While federal labor law is anemic in many industries, immigrant farmworkers have even fewer rights and protections. The New Deal’s Fair Labor Standards Act originally excluded farmworkers, targeting a workforce in which Latinos and blacks have long filled the roughest jobs. Farm labor has grown more institutionalized since the 1940s, through both undocumented immigration and notoriously exploitative guestworker policies (legislation was recently proposed to revamp the visa-based, but still draconian, migrant labor system). Farm workers later gained some minimum wage protections in the 1960s, followed by stronger standards for farm contract labor in 1983, after boycotts attracted millions of Americans to “La Causa.” But today, with formal unions like UFW covering just a tiny fraction of the sector, and still no federal collective-bargaining protections, both documented and undocumented farmworkers are routinely exposed to violent abuse, wage theft and human trafficking.
Campaigns for stronger federal regulations have limped along. Public Citizen recently welcomed the Labor Department’s announcement that it would ramp up safety protections for child farmworkers, who are extremely vulnerable to accidents and injuries on the job. But the group hasn’t persuaded the administration to establish a mandatory safety standard for heat exposure, despite tens of thousands of heat-related injuries over the past two decades.
On the state level, California is actually relatively safe ground: farmworkers in Georgia and Alabama have faced a rash of anti-immigrant legislation and crackdowns on undocumented workers. One lonely bill for collective bargaining rights on New York farms has repeatedly stalled.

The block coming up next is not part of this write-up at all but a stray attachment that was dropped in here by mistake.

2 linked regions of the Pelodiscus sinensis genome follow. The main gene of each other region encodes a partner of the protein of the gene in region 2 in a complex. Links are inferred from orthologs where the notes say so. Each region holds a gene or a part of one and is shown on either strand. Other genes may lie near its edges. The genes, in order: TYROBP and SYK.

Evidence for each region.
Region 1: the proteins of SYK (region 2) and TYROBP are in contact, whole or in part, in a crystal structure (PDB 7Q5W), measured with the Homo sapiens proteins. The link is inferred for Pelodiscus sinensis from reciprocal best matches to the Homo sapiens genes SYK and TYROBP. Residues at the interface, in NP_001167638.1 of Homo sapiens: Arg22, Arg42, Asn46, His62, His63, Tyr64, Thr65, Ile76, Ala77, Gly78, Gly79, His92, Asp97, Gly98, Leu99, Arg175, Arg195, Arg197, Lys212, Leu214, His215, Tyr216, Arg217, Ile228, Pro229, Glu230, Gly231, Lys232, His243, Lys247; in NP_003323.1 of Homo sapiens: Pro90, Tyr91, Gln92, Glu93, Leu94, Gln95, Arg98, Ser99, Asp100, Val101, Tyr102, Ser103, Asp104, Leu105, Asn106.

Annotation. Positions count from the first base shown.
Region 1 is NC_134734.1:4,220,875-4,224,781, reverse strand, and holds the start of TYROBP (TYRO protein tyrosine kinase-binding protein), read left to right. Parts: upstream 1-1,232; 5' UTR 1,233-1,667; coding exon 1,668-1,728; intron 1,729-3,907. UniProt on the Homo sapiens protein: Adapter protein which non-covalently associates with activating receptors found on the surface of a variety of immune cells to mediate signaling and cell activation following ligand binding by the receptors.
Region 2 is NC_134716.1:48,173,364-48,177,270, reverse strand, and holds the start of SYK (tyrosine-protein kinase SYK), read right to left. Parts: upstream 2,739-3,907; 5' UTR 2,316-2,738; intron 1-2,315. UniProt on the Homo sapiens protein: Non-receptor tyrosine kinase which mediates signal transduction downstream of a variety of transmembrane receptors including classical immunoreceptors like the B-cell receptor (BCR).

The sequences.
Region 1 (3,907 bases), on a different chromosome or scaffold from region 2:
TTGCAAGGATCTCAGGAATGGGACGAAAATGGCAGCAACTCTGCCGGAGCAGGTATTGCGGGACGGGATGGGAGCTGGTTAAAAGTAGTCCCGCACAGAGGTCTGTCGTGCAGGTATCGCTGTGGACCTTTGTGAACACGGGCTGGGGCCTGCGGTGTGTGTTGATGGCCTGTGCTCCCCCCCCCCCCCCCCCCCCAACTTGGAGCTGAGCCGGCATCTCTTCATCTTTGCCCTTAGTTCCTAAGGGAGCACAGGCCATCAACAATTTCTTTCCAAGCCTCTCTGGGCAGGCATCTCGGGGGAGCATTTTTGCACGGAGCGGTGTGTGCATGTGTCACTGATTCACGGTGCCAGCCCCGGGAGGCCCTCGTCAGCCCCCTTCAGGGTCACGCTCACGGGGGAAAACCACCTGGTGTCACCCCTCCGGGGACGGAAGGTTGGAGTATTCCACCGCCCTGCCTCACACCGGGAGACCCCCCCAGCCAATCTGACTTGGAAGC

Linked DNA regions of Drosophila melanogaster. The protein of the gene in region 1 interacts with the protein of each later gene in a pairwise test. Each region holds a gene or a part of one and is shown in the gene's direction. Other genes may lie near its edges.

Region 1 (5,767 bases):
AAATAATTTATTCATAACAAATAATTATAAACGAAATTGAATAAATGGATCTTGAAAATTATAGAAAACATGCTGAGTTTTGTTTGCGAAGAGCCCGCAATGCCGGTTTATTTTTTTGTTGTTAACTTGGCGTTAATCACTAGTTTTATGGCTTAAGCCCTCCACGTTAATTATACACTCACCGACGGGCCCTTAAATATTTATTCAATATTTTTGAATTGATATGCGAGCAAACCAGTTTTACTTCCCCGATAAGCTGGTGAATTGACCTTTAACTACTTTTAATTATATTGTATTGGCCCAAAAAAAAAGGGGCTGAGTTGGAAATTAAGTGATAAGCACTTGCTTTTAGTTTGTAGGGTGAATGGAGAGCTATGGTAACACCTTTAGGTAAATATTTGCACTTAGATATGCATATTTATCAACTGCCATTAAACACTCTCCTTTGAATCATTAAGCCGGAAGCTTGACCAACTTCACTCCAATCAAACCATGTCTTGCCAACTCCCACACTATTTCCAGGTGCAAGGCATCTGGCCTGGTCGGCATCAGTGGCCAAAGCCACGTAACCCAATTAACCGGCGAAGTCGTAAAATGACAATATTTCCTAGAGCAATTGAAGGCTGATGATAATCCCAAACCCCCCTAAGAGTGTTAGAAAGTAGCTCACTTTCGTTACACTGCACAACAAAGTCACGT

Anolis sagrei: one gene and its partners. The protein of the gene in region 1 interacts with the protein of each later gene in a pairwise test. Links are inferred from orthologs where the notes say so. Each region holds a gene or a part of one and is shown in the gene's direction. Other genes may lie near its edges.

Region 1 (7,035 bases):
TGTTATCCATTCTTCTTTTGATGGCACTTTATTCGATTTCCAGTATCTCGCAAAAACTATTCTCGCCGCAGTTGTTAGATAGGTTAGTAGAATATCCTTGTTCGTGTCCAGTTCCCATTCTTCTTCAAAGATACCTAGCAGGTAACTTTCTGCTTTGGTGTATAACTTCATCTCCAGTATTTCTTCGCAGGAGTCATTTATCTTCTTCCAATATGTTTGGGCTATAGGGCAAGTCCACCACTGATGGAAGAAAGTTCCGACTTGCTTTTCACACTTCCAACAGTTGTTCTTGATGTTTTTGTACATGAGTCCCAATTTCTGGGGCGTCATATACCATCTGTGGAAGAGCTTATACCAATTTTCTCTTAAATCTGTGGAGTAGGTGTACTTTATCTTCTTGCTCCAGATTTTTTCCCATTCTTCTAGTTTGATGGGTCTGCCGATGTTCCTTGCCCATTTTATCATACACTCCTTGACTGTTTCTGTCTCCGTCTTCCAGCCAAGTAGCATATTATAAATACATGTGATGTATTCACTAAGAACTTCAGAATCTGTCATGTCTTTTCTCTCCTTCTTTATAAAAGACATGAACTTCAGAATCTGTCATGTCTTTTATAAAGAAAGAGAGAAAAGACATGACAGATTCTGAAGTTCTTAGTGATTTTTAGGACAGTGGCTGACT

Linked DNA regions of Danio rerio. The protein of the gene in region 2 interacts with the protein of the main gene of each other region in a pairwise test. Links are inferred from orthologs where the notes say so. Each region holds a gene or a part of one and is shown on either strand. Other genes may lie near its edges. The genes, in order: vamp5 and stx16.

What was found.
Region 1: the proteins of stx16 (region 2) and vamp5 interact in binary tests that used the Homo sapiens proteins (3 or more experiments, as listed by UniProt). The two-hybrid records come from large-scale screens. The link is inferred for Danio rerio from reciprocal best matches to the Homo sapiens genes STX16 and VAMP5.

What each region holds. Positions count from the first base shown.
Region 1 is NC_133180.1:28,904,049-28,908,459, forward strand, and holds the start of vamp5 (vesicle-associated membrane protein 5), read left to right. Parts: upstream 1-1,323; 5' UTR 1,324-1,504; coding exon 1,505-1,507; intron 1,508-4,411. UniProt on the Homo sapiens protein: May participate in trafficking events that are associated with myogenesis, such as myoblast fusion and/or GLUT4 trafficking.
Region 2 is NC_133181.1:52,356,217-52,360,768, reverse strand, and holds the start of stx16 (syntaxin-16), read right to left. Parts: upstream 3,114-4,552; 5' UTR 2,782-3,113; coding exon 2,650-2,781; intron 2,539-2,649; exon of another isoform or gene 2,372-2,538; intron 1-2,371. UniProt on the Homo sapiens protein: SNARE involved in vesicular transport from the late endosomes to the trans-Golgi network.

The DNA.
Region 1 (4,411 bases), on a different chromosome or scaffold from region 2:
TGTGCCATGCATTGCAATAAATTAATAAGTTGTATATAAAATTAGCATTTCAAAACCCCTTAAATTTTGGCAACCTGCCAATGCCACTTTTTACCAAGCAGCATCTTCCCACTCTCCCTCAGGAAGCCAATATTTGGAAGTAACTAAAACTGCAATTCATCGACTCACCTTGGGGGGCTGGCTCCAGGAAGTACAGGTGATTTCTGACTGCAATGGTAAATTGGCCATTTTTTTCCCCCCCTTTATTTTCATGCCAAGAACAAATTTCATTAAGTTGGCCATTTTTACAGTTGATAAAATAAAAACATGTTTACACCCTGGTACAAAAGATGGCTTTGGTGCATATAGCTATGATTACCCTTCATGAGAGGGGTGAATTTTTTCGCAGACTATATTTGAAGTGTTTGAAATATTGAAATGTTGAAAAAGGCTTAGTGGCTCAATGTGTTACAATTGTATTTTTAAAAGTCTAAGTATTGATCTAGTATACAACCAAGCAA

One of the country’s largest unions, the AFL-CIO, works around the hostile political landscape by adapting shopfloor pressure tactics for mobilizing in the fields. Its affiliate, the Farm Labor Organizing Committee, collaborates with local growers to collectively pressure agribusinesses at the top of the supply chain. FLOC’s current focus is tobacco giant R.J. Reynolds, which is known for brutal treatment of workers in North Carolina fields. The strategy is to “build sustainability from the bottom up,” said founder (and former farmworker) Baldemar Velasquez. Still, in his view, though migrant communities may benefit from government interventions, like labor regulations or federal aid programs, there’s no substitute for worker-driven collective bargaining. “That cannot be done by Congress,” he said. “That cannot be done by wishful thinking, that cannot be done by [corporate] codes of conduct…. That can only be done by recognizing the workers’ right to speak for themselves, so that workers can talk about negotiating a fair day’s pay for a fair day of work.”
Farmworkers’ struggles have taken divergent paths since the heyday of the grape boycotts, but they’ve also converged with the hardships facing other low-wage, immigrant-heavy sectors. Earlier this year, the Coalition of Immokalee Workers and CATA joined other labor and community groups at a major international gathering of the Excluded Workers Congress, a coalition that advocates nationwide for organizing rights and fair pay in largely unregulated sectors, from day laborers to taxi drivers.
As a historical vanguard among the country’s marginalized workers, farmworker activism today may represent a new kind of solidarity that bridges labor and community.
Organizing at the edges of Washington and the mainstream labor movement, Benitez said he doesn’t feel impeded by the lack of a formal union or federal protections. “Basically what unions do across the country is try to improve working conditions, try to improve wages for its members,” he said. “And that’s basically what we’re doing in our own way as a community organization—just working towards making things better in our own way, and in a way that works for our particular community here.”